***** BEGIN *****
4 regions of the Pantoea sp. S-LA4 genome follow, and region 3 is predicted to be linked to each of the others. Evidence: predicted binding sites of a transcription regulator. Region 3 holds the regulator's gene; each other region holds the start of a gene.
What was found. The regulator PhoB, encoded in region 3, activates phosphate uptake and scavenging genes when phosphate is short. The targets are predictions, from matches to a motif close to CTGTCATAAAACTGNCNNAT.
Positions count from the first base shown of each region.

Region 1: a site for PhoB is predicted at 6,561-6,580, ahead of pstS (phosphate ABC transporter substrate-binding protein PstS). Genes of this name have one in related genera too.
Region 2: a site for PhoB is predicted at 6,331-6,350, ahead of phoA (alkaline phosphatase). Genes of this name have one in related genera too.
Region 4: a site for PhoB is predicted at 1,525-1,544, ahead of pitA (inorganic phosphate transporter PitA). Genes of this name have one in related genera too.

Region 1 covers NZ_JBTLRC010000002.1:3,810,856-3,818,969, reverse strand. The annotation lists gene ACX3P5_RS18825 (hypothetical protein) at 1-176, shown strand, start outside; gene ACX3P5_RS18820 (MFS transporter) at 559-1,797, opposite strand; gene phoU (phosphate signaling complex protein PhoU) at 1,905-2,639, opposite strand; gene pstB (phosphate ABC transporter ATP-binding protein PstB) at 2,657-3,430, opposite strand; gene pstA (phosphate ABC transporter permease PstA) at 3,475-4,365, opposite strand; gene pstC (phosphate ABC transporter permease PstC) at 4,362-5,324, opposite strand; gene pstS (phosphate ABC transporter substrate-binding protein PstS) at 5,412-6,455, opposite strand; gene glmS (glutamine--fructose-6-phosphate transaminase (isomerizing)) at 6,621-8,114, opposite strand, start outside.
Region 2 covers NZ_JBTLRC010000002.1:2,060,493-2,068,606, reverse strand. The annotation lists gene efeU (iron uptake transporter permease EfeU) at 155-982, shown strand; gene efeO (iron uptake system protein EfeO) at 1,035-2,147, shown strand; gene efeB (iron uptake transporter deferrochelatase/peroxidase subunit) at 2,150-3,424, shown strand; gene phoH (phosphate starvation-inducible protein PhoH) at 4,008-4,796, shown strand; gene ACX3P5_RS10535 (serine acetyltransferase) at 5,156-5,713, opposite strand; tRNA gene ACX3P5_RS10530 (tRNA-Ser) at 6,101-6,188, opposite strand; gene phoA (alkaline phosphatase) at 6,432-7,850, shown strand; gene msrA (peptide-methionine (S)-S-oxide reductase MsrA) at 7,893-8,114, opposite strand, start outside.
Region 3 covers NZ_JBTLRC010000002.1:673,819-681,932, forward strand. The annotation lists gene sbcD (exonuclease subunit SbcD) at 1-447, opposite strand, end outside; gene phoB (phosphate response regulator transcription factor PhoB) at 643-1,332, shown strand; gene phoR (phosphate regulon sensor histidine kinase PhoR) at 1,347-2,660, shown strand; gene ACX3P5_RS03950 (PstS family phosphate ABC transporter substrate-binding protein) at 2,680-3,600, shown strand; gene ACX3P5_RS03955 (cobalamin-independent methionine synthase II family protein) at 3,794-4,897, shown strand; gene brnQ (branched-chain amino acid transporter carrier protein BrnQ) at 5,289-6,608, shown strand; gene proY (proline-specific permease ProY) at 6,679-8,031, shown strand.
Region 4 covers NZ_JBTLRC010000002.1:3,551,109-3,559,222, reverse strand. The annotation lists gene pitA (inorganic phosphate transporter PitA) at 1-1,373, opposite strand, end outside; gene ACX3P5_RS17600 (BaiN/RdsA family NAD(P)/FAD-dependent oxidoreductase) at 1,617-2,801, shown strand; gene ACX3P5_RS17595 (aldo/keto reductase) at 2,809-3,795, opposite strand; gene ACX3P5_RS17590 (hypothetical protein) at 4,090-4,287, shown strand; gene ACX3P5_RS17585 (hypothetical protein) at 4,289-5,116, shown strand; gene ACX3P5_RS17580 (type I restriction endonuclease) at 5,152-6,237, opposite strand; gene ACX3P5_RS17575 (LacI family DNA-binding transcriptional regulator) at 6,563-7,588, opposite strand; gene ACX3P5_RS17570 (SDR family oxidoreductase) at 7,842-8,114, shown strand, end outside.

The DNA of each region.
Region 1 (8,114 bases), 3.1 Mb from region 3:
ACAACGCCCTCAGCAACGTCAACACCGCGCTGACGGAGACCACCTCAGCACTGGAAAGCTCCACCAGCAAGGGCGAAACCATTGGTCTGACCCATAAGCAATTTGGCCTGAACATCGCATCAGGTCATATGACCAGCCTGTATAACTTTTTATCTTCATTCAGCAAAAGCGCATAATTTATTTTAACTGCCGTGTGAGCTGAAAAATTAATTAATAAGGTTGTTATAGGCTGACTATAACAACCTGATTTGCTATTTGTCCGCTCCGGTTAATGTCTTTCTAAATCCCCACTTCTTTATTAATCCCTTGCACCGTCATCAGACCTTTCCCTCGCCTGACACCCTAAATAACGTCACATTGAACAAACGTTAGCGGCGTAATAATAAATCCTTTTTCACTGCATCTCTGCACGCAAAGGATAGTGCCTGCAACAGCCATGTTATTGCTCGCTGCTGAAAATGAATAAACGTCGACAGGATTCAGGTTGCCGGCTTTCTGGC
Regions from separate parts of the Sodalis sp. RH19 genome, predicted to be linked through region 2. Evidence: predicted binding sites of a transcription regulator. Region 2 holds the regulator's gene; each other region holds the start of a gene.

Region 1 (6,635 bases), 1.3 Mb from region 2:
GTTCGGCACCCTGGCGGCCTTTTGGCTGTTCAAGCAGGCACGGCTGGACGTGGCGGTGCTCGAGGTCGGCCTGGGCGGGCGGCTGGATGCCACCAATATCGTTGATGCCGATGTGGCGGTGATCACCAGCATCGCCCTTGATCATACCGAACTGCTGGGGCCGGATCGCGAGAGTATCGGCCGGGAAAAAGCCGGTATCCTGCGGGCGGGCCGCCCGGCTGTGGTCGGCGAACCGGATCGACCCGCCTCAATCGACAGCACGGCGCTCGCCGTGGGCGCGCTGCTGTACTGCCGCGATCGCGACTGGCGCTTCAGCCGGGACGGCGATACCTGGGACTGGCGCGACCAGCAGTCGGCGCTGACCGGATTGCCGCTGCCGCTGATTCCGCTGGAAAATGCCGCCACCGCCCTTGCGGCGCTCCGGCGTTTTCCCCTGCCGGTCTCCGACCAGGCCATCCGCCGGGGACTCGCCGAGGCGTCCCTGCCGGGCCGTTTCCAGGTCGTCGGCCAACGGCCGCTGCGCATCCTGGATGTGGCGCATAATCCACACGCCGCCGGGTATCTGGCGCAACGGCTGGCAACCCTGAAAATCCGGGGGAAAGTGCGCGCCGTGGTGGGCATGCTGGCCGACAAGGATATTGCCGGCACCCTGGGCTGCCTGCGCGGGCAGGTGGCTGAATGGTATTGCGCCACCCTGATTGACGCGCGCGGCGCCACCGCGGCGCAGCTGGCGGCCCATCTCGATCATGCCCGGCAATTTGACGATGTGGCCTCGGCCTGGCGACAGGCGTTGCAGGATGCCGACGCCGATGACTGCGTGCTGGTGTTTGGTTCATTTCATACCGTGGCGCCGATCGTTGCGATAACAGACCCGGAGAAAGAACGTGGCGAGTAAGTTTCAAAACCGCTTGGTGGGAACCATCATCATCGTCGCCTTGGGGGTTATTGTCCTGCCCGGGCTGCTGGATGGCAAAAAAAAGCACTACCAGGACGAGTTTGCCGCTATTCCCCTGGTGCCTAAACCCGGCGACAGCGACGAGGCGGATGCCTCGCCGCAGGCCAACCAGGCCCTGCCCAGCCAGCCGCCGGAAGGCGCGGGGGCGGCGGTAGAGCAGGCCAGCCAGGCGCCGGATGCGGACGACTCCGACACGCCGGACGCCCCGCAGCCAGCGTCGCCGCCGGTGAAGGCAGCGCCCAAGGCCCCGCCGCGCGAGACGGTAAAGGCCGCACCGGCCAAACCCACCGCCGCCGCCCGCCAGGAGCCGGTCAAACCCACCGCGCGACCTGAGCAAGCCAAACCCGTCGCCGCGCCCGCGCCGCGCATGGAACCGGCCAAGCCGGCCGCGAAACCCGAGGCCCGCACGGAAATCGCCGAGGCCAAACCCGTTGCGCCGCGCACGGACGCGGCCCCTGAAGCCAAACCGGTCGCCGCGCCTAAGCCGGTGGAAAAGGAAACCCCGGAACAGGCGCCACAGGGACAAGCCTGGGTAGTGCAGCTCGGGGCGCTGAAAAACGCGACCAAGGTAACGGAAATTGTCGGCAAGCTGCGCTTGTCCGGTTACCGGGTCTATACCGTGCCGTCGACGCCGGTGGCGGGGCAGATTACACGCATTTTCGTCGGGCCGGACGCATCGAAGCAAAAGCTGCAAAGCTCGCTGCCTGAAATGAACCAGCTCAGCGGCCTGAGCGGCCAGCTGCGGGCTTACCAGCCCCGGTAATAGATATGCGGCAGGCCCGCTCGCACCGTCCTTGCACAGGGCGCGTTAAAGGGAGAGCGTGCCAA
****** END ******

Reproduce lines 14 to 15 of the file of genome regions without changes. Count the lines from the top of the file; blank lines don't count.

Regions from separate parts of the Sodalis sp. RH19 genome, predicted to be linked through region 2. Evidence: predicted binding sites of a transcription regulator. Region 2 holds the regulator's gene; each other region holds the start of a gene.

Region 1 (6,635 bases), 1.3 Mb from region 2: